Bring your homeschool study of government alive. Find a listing of bills your kids can follow in 2012 and watch the political process in action.


GENERAL EDUCATION RELATED LEGISLATION

 

  • 2012: SB 689 - Education - Maryland Advisory Council for Virtual Learning - Establishment

    UPDATE: This bill was signed into law on May 2, 2012.

Establishes the Maryland Advisory Council for Virtual Learning within the Department of Education to determine the best way the state can move forward with creating Virtual Schools as an alternate form of public school choice.

Get the latest update on SB 689 from the General Assembly.

Facts: In 2010, Maryland passed a law allowing for the creation of virtual schools as a public school choice. Homeschool families who choose a virtual school curriculum for their children would have the opportunity to leave homeschooling and enroll their child in a school district run virtual school. The benefit would be the free education the family would receive. The drawback includes the fact that the children would be subject to state testing and other requirements. NOTE: The 2010 law in no way affects homeschoolers who wish to continue to use cyberschool curriculum at their own expense.

This current bill calls for the creation of a state-level Advisory Council that would facilitate the start-up of local virtual schools.

Status: The bill returns to the full Senate for debate and a vote. The House Ways and Means Committee heard this cross-filed bill on March 8.

What You Can Do: Write, e-mail, or call the various committee members to encourage them to amend the bill by altering the composition of the Advisory Council. Currently, the proposed 15-member Council calls for one (1) PTA parent member and two (2) Virtual School vendor providers. The Council would be better served if at least one (1) at-large parent member was included and at least one (1) college professor whose background is in Instructional System Design was included. In addition, the Virtual School vendor positions should be eliminated, as that would be a conflict of interest to have a business partner on the Council who would be competing for the business contracts to eventually provide the school curriculum.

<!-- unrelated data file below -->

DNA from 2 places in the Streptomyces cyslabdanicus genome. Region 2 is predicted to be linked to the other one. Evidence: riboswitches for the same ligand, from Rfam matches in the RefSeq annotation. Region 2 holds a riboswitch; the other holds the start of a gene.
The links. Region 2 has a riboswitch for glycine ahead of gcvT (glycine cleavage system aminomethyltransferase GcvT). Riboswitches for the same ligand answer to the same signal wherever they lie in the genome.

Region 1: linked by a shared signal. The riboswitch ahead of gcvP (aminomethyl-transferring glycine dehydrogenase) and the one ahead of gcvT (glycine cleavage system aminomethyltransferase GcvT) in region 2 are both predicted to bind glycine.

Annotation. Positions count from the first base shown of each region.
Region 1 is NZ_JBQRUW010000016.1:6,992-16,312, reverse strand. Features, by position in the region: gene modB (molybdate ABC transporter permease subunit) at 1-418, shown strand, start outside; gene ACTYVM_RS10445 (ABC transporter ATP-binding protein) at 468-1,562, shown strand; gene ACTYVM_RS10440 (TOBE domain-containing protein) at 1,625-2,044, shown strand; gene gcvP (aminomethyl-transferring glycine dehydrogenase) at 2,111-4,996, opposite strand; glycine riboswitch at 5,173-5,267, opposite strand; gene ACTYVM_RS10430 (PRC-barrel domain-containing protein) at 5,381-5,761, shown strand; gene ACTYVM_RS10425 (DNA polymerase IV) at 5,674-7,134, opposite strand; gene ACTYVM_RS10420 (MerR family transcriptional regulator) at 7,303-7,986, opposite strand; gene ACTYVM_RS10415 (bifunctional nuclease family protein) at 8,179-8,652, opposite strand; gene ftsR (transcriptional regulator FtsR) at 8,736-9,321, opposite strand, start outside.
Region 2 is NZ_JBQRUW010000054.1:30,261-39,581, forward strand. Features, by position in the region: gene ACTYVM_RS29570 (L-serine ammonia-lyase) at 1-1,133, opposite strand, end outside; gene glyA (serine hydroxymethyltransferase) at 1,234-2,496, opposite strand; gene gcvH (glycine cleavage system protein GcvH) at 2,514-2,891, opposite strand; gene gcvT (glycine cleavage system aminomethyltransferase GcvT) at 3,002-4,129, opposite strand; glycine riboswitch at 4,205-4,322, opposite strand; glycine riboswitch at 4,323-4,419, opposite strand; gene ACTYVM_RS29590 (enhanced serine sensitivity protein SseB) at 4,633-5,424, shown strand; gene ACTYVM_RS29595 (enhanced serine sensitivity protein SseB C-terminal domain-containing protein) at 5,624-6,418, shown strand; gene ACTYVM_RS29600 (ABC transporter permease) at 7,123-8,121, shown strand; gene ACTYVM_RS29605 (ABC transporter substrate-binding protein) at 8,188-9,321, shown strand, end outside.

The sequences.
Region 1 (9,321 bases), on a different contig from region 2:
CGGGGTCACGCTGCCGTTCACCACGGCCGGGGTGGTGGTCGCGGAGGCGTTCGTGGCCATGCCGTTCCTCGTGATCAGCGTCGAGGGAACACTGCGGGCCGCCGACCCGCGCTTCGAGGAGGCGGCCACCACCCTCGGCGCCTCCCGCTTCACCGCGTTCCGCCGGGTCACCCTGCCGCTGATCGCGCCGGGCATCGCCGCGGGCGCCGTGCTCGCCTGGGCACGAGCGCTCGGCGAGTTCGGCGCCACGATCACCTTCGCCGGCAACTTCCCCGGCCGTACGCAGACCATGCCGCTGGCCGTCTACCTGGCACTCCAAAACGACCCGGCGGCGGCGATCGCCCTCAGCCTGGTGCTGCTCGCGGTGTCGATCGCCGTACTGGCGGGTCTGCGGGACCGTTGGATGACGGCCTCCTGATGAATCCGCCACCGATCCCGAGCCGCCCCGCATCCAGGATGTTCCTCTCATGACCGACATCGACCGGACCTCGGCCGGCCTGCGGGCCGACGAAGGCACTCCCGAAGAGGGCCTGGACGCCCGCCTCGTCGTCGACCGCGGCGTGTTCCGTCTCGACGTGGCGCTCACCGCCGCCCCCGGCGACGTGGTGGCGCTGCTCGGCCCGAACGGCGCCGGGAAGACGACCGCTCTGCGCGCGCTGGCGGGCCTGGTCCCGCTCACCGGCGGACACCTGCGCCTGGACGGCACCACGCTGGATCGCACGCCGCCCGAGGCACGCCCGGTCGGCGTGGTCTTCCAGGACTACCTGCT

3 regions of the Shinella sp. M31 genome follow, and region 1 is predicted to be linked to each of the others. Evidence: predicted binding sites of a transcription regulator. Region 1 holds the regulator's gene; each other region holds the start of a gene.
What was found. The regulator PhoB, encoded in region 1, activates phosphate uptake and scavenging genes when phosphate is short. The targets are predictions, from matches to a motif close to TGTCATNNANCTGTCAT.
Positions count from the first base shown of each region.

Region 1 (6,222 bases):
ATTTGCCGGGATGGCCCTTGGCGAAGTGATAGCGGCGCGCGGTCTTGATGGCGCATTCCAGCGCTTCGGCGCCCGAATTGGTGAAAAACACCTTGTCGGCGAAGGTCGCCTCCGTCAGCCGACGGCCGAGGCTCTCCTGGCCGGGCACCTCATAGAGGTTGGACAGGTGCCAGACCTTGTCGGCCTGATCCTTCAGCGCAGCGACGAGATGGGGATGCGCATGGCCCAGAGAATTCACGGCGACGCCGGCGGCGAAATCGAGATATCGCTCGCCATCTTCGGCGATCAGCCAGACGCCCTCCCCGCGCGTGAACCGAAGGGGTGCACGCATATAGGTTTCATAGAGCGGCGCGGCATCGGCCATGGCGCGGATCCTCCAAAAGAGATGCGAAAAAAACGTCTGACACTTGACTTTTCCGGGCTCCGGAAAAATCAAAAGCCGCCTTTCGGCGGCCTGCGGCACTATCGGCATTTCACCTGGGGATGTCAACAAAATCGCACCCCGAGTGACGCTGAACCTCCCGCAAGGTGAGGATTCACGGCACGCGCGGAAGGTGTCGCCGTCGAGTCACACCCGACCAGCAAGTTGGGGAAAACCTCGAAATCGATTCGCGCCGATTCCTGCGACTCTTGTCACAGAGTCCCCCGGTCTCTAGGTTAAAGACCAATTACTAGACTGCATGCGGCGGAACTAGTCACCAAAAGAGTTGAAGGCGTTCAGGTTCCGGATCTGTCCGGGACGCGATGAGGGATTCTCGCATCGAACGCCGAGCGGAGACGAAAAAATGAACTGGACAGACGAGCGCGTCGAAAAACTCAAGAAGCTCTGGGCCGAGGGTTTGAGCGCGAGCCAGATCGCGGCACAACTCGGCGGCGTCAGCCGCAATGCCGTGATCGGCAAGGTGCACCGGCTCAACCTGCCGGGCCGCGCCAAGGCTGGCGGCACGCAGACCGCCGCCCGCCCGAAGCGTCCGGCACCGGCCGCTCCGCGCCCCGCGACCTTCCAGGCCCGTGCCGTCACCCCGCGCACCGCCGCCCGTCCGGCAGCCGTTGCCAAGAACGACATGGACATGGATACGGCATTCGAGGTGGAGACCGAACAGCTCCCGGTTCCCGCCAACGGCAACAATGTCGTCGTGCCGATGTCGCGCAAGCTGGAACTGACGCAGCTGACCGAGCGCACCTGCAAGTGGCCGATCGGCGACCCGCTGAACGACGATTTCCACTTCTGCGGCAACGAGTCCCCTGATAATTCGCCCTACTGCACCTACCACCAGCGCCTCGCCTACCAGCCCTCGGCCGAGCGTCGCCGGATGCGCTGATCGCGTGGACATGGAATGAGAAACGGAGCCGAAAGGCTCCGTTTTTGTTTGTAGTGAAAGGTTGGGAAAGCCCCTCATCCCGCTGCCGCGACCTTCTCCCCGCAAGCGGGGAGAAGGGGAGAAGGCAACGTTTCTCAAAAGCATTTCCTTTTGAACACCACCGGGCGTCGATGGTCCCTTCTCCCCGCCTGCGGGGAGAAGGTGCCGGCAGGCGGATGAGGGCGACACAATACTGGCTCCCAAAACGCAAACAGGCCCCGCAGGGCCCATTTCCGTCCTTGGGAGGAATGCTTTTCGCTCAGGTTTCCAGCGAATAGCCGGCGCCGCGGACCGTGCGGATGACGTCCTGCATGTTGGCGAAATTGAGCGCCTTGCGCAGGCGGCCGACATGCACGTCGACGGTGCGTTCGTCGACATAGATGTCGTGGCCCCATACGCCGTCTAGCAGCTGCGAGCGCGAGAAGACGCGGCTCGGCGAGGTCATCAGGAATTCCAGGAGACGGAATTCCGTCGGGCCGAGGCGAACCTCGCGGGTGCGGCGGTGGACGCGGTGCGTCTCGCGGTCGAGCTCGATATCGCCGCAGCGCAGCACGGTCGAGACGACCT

• 2012: HB 1408 - Education - Religious Bills of Rights - Individuals Connected to Public Schools

    UPDATE: This bill died in its House Committee.

Requires the State Board of Education to establish religious bills of rights for public school teachers and students on or before September 1, 2012. The Bill of Rights would, in part, allow teachers to "legally abstain" from teaching county-mandated curricular material that violates their religious beliefs. In addition, teachers would have the right to teach a religious topic, at their discretion, for "other educational purposes".

Get the latest update on HB 1408 from the General Assembly.

Facts: While religious freedom is an important Constitutional right, this bill creates a situation that ultimately impinge on public school students' right to learn a free and appropriate education. By granting teachers the opportunity to abstain with impunity from teaching county-approved curricular material, Maryland students will placed at an academic disadvantage. Looking at biology as an example, this bill could make it possible for a teacher to not teach evolution, thereby setting those classroom students up to fail their state required High School Assessment exam or from achieving a high score on the Advanced Placement exam.

Status: Assigned to the House Rules and Executive Nominations Committee.